Everyone agrees that education is the key that holds remedies to various ills that plague the world in general and India in particular. The big problem is not everyone is agreed on the way to go about educating the young and the impressionable, particularly the vast community of underprivileged children, who constitute the bulk of the young student community in this country.
Take the truly progressive Right to Education Act (RTE), an impressive piece of legislation enacted by the former UPA government, which if implemented across the board, could do wonders to improve the health of the country’s education system.
The Union cabinet’s decision this week to scrap the no-detention policy in schools till class VIII, a key provision of the RTE, is a big step backward in the opposite direction. The no-detention policy was instituted to arrest school dropouts, particularly among the economically marginalised communities.
Section 16 of the RTE Act, which came into effect in March 2010, stated (until the amendment this week) that no child admitted in a school shall be held back in any class or expelled till he or she completes elementary education, which is until class VIII.
The cabinet approval this week of the proposal by the human resources development ministry to amend the law to provide state governments with the freedom to draft appropriate rules under the Act to detain a student in Classes 6, 7 and 8, can be considered a body blow for those whose lack of economic opportunities has led to educational backwardness in the first place.
However, no child would be held back in a class unless they have been given an additional chance to clear examinations after failing once. In between the first and second attempts, the student would be imparted remedial coaching. The proposal was passed at the behest of several state governments and has now been placed before the Parliament for approval.
However, last year the Central Advisory Board of Education, the highest body advising the Centre and states on education, passed a resolution to scrap the no-detention policy on the somewhat specious grounds that it was leading to lower learning outcomes. Frankly, it is the poor quality of teaching rather than students that is to blame for a mess that has plagued the education system.
Now with this one move, it is clear that the dropout rate, a perennial concern for educational planners in the last seven decades, is set to go up. Bringing back yearend examinations for Class 5 and 8 and detaining students who fail them, is unlikely to improve learning outcomes. All this would do is to simply palm off the responsibility of learning to students, letting teachers off the hook.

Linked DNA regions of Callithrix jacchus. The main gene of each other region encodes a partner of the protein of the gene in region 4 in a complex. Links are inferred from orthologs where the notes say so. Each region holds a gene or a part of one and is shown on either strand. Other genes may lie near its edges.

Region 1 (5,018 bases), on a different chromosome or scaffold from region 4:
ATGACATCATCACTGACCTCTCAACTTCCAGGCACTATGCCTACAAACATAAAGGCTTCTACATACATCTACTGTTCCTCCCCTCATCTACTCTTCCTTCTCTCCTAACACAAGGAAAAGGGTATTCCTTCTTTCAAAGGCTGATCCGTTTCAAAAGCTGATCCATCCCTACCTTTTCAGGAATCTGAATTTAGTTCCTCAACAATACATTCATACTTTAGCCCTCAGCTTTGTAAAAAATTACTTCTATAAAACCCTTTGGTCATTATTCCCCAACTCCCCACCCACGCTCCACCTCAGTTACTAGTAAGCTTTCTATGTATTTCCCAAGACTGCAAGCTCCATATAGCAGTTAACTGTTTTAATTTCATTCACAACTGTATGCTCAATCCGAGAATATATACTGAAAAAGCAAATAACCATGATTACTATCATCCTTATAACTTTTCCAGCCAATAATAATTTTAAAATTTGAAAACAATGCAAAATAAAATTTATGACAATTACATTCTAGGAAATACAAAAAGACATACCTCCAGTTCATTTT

Juxtaposed against this, students from well off backgrounds can overcome the traditional pass-fail system through out-of-school tuitions, which too has the patronage of influential teachers in thousands of schools throughout the country. Look at it any way, this one single move casts a shadow on the future of millions – if not billions – of disadvantaged students throughout the land.
It needs to be recalled that an important aspect of RTE was continuous comprehensive evaluation where teachers were expected to periodically assess students’ progress without a pass-fail examination. Truth to tell, this system was never implemented properly. An analysis of RTE in the last two years reveals that more emphasis was laid on implementing 25 per cent free seats for economically weaker section students in private schools than on upgrading infrastructure or teacher training.
It reveals in affect that improvement of quality of education continues to get short shrift. Politicians, in tandem with educationists and policy makers, still believe that education is yet another route to patronage and vote bank politics, rather than improving the lot of succeeding generations.
Neither would it be an exaggeration to suggest that it is precisely this approach that acts as the guiding light for caste-based reservations, both in higher education and government jobs. Experience has repeatedly demonstrated – indeed, if any demonstration was required - that reservation quotas initiate a race to the bottom with every influential community battling to get a share of the reservation pie. In turn, it perpetuates a creamy layer within the disadvantaged communities, which is a more modern version of divide and rule, as far as the politician is concerned.
Under the circumstances, the lopsided contrast in another cabinet decision on the same day could not be more telling. The cabinet approved a pending decision about creating 20 `world class’ institutions in the country or creation of government educational institutions as international class. The University Grants Commission (UGC) had in February passed a new set of regulations to set up 10 world-class institutions in the public and the same number in the private sector.
Of the proposed 20 institutions, 10 in the government sector are earmarked to get Rs 500 crore as state assistance, as per an Expenditure Finance Committee note. Guidelines allow these institutes to fix their own fees for foreign students and decide salaries for foreign faculty, as well as the freedom to choose admission procedures. Can there be a bigger case of Apartheid about two sets of students belonging to the same country? If there is one uniform tax in one country, should there be two sets of educational norms in one single country?